Friday, July 27, 2018

Olympic National Park...Waterfalls

Elwha Dam RV Park
July 25, 2018
Port A, WA

Doesn't everybody love waterfalls?  ONP has lots of opportunities to go "waterfalling"...a term I learned to use if someone goes out to explore while here we visited three.

Marymere Falls

Parking for Marymere Falls is located near Lake Crescent at the Storm King Ranger Station.  For safety, the trail traverses through a tunnel under WA Hwy 101.  Surrounded by old growth forest, ferns and carpets of moss, this shaded 1.7 mile in/out trek crosses a couple of creeks.
First, Barnes Creek...

then, Falls Creek

From here the trail ascends a couple hundred feet to the first of two overlooks of the falls.  The first overlook gives a view directly in front of the base of the falls...though not quite close enough to feel the mist.

Around a corner and a few more steps on the edge of the ravine (thank goodness for a rail), the second viewpoint looks down...sort of...on the 90' waterfall.

We thought this short hike was a lot of fun.  Before heading back to town, we enjoyed a lunch snack among the daisies with a perfect view of Lake Crescent.

  Madison Falls

Another day, we headed just a few miles from home on WA Hwy 101 to Elwha Valley Road to check out Madison Falls and explore Elwha River.  Unfortunately, the parking lot for Madison Falls was as far as we could go in our vehicle on the Valley Road due to a washed out bridge.  Surprisingly, the parking lot was almost empty for the very short stroll to Madison Falls.  

I say short as it is less than a in/out trail on a paved walk (ADA accessible).  Not much of a "hike", but the waterfall is quite pretty with access for an up close and personal experience. 

Moss, a wall of ferns, oak and maple trees in their summer glory all add to wonderful shades of green that definitely give this fall a pop.

 This 76' waterfall splashes into a small pool of crystal clear, blue-green water.

Afterwards, we walked across the street from the trailhead parking lot to the Elwha River where we marveled at the color of the water and did a little rockhounding among the river rocks.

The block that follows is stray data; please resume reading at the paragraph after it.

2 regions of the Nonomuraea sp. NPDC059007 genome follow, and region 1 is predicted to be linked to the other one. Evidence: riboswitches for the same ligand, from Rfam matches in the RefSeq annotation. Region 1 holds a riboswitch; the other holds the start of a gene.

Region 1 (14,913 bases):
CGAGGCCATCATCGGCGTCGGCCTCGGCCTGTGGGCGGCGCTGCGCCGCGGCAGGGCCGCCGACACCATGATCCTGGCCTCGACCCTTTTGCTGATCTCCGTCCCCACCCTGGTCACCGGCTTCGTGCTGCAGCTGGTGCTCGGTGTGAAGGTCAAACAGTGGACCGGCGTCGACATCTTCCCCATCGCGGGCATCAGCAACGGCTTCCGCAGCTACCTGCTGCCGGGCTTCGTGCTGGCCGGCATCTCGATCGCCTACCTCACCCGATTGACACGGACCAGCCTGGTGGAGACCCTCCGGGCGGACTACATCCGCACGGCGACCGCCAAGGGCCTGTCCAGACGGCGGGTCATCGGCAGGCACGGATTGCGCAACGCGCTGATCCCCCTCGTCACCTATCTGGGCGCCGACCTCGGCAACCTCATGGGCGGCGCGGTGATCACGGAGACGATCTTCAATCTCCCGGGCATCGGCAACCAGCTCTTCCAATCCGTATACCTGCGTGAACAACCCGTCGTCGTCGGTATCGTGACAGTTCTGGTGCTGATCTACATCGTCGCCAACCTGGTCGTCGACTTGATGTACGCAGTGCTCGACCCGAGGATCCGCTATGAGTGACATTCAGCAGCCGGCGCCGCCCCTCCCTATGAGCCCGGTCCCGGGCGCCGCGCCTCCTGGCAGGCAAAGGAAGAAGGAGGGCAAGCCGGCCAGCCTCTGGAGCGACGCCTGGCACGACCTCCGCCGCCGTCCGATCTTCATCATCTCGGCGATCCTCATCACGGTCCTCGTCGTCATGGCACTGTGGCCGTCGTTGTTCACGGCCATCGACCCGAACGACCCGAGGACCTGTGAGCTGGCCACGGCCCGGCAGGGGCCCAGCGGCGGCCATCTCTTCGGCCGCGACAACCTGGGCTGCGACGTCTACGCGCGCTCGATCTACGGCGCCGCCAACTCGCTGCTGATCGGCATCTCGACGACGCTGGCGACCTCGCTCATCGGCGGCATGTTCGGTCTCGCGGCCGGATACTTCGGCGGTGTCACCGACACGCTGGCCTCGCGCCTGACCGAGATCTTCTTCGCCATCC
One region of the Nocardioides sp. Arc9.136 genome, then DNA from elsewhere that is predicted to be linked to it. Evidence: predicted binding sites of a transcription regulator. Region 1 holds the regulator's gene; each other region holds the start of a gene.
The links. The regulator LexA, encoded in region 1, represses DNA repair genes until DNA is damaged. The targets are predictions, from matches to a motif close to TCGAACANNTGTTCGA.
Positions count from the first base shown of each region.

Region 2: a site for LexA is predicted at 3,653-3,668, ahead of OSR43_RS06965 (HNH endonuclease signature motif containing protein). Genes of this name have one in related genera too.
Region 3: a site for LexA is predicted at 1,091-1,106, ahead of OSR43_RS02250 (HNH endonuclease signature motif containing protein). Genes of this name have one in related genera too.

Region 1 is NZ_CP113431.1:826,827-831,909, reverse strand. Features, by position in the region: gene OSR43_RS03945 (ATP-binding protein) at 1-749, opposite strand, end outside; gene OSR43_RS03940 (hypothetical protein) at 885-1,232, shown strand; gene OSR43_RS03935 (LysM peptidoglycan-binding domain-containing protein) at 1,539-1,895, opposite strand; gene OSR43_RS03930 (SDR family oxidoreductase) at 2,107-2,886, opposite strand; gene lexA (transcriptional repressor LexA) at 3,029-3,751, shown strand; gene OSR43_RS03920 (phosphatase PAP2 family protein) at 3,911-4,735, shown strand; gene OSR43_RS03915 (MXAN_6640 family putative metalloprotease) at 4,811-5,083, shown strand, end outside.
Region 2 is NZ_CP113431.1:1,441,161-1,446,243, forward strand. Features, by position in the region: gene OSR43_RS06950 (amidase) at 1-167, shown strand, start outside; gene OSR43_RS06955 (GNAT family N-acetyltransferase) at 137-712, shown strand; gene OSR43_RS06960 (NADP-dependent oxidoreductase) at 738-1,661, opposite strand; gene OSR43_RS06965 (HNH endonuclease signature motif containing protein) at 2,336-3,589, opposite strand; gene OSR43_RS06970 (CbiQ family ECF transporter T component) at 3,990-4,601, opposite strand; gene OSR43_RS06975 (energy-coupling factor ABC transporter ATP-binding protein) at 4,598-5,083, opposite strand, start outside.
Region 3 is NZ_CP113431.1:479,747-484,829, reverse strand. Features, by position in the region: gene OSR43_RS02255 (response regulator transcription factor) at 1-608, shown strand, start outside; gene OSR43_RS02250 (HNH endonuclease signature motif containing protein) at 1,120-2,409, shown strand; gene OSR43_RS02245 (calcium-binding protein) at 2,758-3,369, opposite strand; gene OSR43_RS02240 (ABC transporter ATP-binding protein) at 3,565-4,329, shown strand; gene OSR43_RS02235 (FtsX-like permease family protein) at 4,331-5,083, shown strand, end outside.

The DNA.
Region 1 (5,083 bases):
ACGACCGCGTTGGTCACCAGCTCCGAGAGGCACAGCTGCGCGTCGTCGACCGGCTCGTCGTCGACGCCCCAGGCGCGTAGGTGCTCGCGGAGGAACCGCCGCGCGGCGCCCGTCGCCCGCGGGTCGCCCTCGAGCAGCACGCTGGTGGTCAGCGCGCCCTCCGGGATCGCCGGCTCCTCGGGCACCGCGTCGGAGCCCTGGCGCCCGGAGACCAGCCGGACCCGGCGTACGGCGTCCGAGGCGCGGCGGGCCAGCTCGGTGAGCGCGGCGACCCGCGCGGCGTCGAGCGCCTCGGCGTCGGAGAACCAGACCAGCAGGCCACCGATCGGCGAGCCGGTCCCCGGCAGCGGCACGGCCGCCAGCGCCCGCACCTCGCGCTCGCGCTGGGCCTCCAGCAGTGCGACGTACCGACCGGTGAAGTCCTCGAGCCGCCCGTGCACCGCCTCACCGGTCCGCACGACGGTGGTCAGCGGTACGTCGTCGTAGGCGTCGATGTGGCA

Sol Duc Falls

The Sol Duc Valley is located about 25 miles west of us on WA Hwy 101.  Unfortunately, road construction on 101 caused several delays adding close to 45 minutes to our travel time each way.   The drive to Sol Duc Falls is along the Sol Duc River which is a "key highway" for coho salmon.  A stop along the way is Salmon Cascades. 

Fall and summer coho salmon can be seen here...what a treat that would be.  There is a small viewing platform, but for the best view there are paths that lead down to the river.  

Thats exactly where I went !

Sol Duc Valley, the river and hot mineral springs were well-known by Quileute Indians and other inhabitants.   In fact, it was the Quillayute people that gave the river its name.  Sol Duc translates to "sparkling waters".  It was in the 1880s that a timber baron decided to make the area famous by buying some property and building a retreat for friends and visitors...the rest is history (which included a 5-star resort completed in 1912 that burned down four years later).  

The National Park service purchased the Sol Duc resort in 1966 and incorporated it into the ONP.  

The resort was completely rebuilt in the 1980s and its hot mineral baths still attracts thousands. 

Three main springs are piped into the  swimming pool and three soaking pools.  Only the large swimming pool is chlorinated.  It was crowded today so I didn't get a good picture.

With time being an issue, we chose to drive to the end of Sol Duc Road and take the shorter of the two hikes to the falls.  

Round trip it is 1.6 miles of gently sloping trail through yet another gorgeous forest of Sitka Spruce, Douglas fir, and every shade of green possible.

There are several creek crossings with tiny falls and moss covered rocks.

Also along the trail is the only remaining CCC-constructed shelter in the Olympic backcountry.  

Canyon Creek Shelter was built in 1939 overlooking the falls.  It is a T-shaped. one-story log building with a wood-shaked, cross gabled roof set on a concrete foundation. 

The shelter was added to the National Register of Historic Places in April 2007 for its architectural significance and association with the CCC.